For employer-side users, senior managers were the most likely contact for the information to be passed on to (54%) along with immediate line managers (29%). For employee-side users, other employees (unspecified) were the most likely (28%) along with human resources or personnel staff (27%) and trade union representatives (25%). Users who worked for the not-for-profit or voluntary sector were more likely to pass Acas information on to senior managers compared to all other sectors (55% vs 42% and 35%).

Users looking for themselves were most likely to pass the information on to HR (30%) or senior managers (45%) and those looking on behalf of an employee were most likely to pass to a trade union rep (38%). 

Users who identify as ethnic minorities and users with long-term illnesses and disability were more likely to pass the information on to a trade union rep compared with white users (29% vs 11%) and those without illness and/or disabilities (23% vs 8%). Users who did not have a long-term health issue or disability were more likely to pass the information on to their line manager, than those who did (38% vs 27%).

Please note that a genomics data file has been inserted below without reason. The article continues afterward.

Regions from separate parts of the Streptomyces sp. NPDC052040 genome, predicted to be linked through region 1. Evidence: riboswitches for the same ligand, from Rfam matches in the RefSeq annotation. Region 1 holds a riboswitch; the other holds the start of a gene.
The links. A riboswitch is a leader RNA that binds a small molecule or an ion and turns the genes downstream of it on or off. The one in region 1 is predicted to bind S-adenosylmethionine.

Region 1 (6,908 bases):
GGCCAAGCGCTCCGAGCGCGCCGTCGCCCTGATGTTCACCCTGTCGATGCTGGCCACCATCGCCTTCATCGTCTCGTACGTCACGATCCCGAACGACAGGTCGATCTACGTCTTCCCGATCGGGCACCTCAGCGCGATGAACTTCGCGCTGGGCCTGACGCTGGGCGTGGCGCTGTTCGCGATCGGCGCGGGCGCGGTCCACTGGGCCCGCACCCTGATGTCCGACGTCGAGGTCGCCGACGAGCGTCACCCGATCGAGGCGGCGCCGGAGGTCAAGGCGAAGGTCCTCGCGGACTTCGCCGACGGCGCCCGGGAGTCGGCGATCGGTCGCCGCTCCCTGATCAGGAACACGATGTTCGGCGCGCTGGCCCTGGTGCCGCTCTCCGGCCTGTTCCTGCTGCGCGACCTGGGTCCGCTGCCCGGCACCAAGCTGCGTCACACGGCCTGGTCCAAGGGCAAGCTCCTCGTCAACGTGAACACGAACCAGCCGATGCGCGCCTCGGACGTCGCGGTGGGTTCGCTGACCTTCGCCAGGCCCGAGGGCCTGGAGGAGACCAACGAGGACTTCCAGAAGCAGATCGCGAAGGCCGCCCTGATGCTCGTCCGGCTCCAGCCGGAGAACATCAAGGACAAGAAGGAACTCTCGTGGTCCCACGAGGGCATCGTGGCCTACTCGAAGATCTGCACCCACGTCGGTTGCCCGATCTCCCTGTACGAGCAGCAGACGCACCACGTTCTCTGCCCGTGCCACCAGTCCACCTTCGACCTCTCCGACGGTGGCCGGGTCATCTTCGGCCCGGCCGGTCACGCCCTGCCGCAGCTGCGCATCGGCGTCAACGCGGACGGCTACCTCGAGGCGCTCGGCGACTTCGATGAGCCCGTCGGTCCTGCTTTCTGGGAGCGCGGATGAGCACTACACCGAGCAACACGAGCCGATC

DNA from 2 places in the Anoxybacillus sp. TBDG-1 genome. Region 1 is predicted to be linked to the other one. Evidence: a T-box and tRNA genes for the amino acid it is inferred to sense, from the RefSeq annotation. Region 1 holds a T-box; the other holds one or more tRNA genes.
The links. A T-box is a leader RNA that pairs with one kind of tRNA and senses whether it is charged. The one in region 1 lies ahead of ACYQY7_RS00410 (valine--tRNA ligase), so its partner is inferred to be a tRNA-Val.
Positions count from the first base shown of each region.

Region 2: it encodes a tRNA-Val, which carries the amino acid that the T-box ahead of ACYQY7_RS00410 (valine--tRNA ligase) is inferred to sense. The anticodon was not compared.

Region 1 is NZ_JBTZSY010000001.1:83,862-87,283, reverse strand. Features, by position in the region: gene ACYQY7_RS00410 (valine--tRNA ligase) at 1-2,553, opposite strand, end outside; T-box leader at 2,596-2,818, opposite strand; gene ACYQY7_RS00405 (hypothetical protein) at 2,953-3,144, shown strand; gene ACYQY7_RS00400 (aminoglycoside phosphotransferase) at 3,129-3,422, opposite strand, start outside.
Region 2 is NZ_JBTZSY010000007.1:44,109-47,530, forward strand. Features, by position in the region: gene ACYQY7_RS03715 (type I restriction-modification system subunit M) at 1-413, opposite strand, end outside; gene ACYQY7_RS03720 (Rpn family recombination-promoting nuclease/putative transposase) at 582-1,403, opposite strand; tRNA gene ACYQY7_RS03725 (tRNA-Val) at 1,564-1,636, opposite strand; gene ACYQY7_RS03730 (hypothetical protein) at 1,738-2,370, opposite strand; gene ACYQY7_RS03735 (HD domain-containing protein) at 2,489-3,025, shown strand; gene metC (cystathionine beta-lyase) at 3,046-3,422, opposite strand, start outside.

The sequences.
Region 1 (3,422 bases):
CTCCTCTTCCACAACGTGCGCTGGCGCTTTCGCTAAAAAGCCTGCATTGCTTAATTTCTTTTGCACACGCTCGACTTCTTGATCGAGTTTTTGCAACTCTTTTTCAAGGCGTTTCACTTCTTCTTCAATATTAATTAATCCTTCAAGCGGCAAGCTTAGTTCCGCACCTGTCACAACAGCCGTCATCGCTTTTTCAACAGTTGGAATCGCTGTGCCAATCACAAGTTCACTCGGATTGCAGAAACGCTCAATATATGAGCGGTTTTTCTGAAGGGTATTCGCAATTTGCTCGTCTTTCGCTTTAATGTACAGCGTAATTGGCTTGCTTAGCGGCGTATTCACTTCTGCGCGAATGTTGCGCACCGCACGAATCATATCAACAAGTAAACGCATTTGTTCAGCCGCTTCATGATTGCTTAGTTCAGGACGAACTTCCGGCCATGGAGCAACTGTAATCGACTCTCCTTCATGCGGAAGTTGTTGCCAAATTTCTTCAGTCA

Male users were also more likely than female users to pass the information on to a trade union rep (24% vs 8%).

Users who accessed Acas advice by using a computer were also more likely to pass the information on to senior management compared with those who read the advice on a mobile phone (45% vs 27%).

8. Conclusions

User experience

Overall, user experience was positive in 2021.The majority (87%) of users were satisfied with their experience and found the advice easy to access (84%), consistent with 2018. In both cases, employer-side users were more positive than employee-side users. This pattern continues to emerge throughout the findings and consideration is required as to how Acas can improve the experience of employee-side users.

In terms of the helpfulness and perceptions of the advice, the majority of users were positive. 

Since 2018, more users felt the advice was:

  • valuable to them (an increase of 3 percentage points)
  • helped them decide what to do next (an increase of 4 percentage points)
  • gave them the confidence to deal with similar issues in the future (increase of 3 percentage points)
  • addressed their enquiry in full (an increase of 4 percentage points) 
  • presented in an impartial way (an increase of 3 percentage points)